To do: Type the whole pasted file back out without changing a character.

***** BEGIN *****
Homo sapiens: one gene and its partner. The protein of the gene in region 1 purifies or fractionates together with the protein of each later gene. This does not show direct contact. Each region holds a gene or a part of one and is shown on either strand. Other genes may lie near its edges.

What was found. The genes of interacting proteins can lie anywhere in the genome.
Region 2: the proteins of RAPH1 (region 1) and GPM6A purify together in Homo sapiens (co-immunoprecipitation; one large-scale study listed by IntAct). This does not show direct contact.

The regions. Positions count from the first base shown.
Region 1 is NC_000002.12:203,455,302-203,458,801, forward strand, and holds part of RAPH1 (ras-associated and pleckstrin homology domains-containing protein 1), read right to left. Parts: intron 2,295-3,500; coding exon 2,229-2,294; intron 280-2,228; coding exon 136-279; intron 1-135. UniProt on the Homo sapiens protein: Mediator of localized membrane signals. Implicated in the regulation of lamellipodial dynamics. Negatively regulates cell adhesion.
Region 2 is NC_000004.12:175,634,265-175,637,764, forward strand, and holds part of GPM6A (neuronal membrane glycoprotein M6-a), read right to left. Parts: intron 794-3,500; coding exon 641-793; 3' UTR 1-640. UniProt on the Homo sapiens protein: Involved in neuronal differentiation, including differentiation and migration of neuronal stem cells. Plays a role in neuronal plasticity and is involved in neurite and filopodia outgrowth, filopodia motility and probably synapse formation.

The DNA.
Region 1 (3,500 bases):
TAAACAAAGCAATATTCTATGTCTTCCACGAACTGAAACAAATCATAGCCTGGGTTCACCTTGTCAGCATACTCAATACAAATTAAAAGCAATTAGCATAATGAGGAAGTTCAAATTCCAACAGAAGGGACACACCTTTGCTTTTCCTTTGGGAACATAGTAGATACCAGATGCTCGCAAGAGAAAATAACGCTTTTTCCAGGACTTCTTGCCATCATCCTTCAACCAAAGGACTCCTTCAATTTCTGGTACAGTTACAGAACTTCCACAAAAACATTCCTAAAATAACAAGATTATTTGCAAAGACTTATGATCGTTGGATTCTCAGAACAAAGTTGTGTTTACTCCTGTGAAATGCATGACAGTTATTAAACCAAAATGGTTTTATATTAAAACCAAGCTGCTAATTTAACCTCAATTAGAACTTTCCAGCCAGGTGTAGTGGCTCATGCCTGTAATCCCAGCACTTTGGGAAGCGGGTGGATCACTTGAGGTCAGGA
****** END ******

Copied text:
Homo sapiens: one gene and its partner. The protein of the gene in region 1 purifies or fractionates together with the protein of each later gene. This does not show direct contact. Each region holds a gene or a part of one and is shown on either strand. Other genes may lie near its edges.

What was found. The genes of interacting proteins can lie anywhere in the genome.
Region 2: the proteins of RAPH1 (region 1) and GPM6A purify together in Homo sapiens (co-immunoprecipitation; one large-scale study listed by IntAct). This does not show direct contact.

The regions. Positions count from the first base shown.
Region 1 is NC_000002.12:203,455,302-203,458,801, forward strand, and holds part of RAPH1 (ras-associated and pleckstrin homology domains-containing protein 1), read right to left. Parts: intron 2,295-3,500; coding exon 2,229-2,294; intron 280-2,228; coding exon 136-279; intron 1-135. UniProt on the Homo sapiens protein: Mediator of localized membrane signals. Implicated in the regulation of lamellipodial dynamics. Negatively regulates cell adhesion.
Region 2 is NC_000004.12:175,634,265-175,637,764, forward strand, and holds part of GPM6A (neuronal membrane glycoprotein M6-a), read right to left. Parts: intron 794-3,500; coding exon 641-793; 3' UTR 1-640. UniProt on the Homo sapiens protein: Involved in neuronal differentiation, including differentiation and migration of neuronal stem cells. Plays a role in neuronal plasticity and is involved in neurite and filopodia outgrowth, filopodia motility and probably synapse formation.

The DNA.
Region 1 (3,500 bases):
TAAACAAAGCAATATTCTATGTCTTCCACGAACTGAAACAAATCATAGCCTGGGTTCACCTTGTCAGCATACTCAATACAAATTAAAAGCAATTAGCATAATGAGGAAGTTCAAATTCCAACAGAAGGGACACACCTTTGCTTTTCCTTTGGGAACATAGTAGATACCAGATGCTCGCAAGAGAAAATAACGCTTTTTCCAGGACTTCTTGCCATCATCCTTCAACCAAAGGACTCCTTCAATTTCTGGTACAGTTACAGAACTTCCACAAAAACATTCCTAAAATAACAAGATTATTTGCAAAGACTTATGATCGTTGGATTCTCAGAACAAAGTTGTGTTTACTCCTGTGAAATGCATGACAGTTATTAAACCAAAATGGTTTTATATTAAAACCAAGCTGCTAATTTAACCTCAATTAGAACTTTCCAGCCAGGTGTAGTGGCTCATGCCTGTAATCCCAGCACTTTGGGAAGCGGGTGGATCACTTGAGGTCAGGA